Tag Archives: Jane Goodall

The Extraordinary Jane Goodall Still Going Strong At 80!

“During her girlhood, Tarzan was her role model. When she realized how chimpanzee habitats were being destroyed, she turned into a crusader. At 85, she’s still preaching: ‘One million species are in danger of extinction…Just think logically. This planet has finite natural resources. And in some places, we’ve used them up faster than Mother Nature can replenish them.  D. Gelles, The New York Times

ESL Voices Lesson Plan for this post with Answer Key

Jane Goodall with Motambo, an orphan at the JGI Tchimpounga Chimpanzee Rehabilitation Center. Courtesy: The Jane Goodall Institute

Excerpt: Jane Goodall Keeps Going, With a Lot of Hope (and a Bit of Whiskey) David Gelles, NYT

“Jane Goodall nursed a glass of neat Irish whiskey. It was the end of a long day of public appearances, and her voice was giving out. That’s what Ms. Goodall does these days. She talks. To anyone who will listen. To children, chief executives and politicians. Her message is always the same: The forests are disappearing. The animals are going quiet. We’re running out of time.

Dr. Jane Goodall. Photo-New York Times

Ms. Goodall, the celebrated primatologist, was in New York as part of her ongoing efforts to raise money for her institute and its affiliates. The nonprofit organization raises money for conservation efforts across Africa, and works with local communities to promote economic self-sufficiency and improve public health. It’s proven to be an effective model for preserving chimpanzee habitats, yet Ms. Goodall is worried it’s not working fast enough.

Her faltering voice was the result of arduous travel and relentless campaigning. Yet her energy didn’t flag. For more than an hour, Ms. Goodall, 85, spoke about her family history, her unconventional career path and how business leaders — and consumers — can make a difference.

The following interview [conducted by David Gelles] was condensed and edited for clarity.

Where’s home for you these days? Mostly hotels and airplanes. But I’ve got a home in England. It’s that house I grew up in. It belonged to my grandmother, she left it to her three daughters and they left it to me and my sister.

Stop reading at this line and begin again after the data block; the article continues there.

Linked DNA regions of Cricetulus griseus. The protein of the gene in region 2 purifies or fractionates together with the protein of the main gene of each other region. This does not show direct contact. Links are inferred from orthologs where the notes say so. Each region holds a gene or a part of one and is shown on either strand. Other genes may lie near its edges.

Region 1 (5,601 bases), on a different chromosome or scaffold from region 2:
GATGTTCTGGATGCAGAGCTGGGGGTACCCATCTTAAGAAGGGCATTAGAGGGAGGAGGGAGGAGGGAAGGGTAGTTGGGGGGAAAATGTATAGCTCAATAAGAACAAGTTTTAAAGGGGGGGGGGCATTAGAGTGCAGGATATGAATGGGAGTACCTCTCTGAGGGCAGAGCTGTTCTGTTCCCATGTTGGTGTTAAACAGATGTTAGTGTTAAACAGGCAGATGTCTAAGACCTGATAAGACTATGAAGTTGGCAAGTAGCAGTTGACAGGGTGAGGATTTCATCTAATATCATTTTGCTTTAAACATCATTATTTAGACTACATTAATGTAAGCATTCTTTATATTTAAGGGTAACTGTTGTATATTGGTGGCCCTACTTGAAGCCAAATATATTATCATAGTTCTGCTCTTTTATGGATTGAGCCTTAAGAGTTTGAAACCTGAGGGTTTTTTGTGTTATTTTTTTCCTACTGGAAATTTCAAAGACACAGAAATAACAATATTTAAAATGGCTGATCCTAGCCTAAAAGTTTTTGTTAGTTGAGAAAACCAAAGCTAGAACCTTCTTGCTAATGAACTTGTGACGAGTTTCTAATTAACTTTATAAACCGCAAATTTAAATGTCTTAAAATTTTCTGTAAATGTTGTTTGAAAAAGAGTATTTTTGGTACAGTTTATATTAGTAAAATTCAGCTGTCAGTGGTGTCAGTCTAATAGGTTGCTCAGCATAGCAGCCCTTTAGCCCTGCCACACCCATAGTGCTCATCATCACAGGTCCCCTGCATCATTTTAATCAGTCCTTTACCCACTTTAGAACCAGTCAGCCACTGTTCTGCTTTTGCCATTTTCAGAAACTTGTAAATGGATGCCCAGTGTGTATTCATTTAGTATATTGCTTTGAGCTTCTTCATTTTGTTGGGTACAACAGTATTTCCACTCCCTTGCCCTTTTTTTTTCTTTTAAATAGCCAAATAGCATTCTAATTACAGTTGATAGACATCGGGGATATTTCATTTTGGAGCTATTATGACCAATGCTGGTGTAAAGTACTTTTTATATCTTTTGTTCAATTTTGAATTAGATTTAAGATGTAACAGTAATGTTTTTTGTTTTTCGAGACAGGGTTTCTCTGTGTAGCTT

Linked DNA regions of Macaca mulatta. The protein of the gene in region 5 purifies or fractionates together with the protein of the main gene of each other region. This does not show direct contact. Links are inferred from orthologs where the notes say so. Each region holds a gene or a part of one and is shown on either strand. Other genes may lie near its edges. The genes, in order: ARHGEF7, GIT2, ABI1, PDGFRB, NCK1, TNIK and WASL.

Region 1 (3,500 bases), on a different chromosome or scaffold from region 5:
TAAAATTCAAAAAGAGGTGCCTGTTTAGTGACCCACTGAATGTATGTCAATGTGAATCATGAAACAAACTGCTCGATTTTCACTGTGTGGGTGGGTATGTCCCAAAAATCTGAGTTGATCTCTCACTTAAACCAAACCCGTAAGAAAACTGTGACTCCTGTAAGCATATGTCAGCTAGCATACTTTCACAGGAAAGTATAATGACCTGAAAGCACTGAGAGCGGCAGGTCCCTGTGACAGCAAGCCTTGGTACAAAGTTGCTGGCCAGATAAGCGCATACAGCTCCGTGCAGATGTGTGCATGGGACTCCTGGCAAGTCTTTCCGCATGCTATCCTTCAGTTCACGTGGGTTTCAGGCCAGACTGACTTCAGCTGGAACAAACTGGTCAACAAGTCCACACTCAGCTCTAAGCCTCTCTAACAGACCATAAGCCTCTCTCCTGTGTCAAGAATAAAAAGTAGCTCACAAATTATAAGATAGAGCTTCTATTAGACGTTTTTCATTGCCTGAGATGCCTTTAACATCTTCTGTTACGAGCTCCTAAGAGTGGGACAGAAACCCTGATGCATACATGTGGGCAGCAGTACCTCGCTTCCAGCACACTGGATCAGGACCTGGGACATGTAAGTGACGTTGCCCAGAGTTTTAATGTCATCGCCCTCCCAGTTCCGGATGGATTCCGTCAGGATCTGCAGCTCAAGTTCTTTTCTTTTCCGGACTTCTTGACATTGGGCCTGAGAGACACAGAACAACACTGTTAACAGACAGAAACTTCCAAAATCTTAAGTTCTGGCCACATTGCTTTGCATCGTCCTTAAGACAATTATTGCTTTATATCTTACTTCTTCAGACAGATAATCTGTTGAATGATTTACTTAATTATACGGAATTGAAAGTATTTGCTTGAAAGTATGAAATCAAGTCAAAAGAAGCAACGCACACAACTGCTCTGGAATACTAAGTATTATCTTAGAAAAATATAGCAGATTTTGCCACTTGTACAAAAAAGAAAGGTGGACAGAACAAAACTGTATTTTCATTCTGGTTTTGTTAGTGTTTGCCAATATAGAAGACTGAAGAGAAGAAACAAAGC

What did your parents do for work? My father was an engineer. As soon as World War II was declared, he joined up and went to build Bailey bridges in Burma. My mum looked after us.

What was your first job? My very first job was with my aunt who was a physiotherapist. She had a clinic, and I would go there and take down the notes when the doctors were examining her patients. I learned a lot there about how lucky I was to be born healthy. And I’m so glad I grew up in the war. Children today, they take everything for granted. We had two little squares of chocolate — that was our ration for a week. One egg.

When did you know you wanted to make working with chimpanzees your life’s work? I don’t know that I thought of it quite like that. There was no thought of becoming a scientist, because girls weren’t scientists like that in those days. And actually, there weren’t really any men going out there, living in the wild. So my model was Tarzan.

How did you make it happen against such long odds? When I dreamed of Africa, everybody laughed at me at school. How would I do that? We didn’t have money. Africa was far away. It was the Dark Continent in those days, and I was just a girl. But my mom said, ‘f you really want this, you’re going to have to work really hard.’

When you finally got into the field, how did you approach the work? I didn’t have any academic training, and so I didn’t have this reductionist way of thinking. But fortunately I just applied common sense. I knew that to find out about the chimps, I would have to get their trust. And that took months. They ran away. They’re very conservative.

Did working with chimps teach you anything about humans? That we’ve been very arrogant in thinking that we’re so separate. Chimps turned out to be, not only behaviorally so like us, but also biologically like us, sharing 98.6 percent of DNA, similarities in immune system, blood composition, anatomy of the brain. We’re not, after all, separate from the animal kingdom. We’re part of it.

Did becoming an activist come naturally to you? No, I was very shy. It happened because I helped organize this conference in 1986. The purpose was to find out if chimp behavior might differ in different environments, or is it so innately chimp that you find it everywhere. But we also had a session on conservation. And in all of these sites, forests were going, chimp numbers were dropping. It was the beginning of the bush meat trade, of chimpanzees caught and wire snares, losing hand and feet. Poachers shooting mothers to steal babies to sell as pets overseas, or training for circuses…After seeing that secretly filmed footage from a medical research lab, I couldn’t sleep. I went to the conference as a scientist, and I left as an activist.

What have you found to be some effective strategies to promote conservation? When we went to find out about the chimps’ problems in Gombe, Tanzania, we also learned about the suffering of the people — poverty, lack of health care and education…So we set up micro credit, based on the work of Muhammad Yunus…We started restoring fertility to the overused farmland, bringing in better health education and family planning information.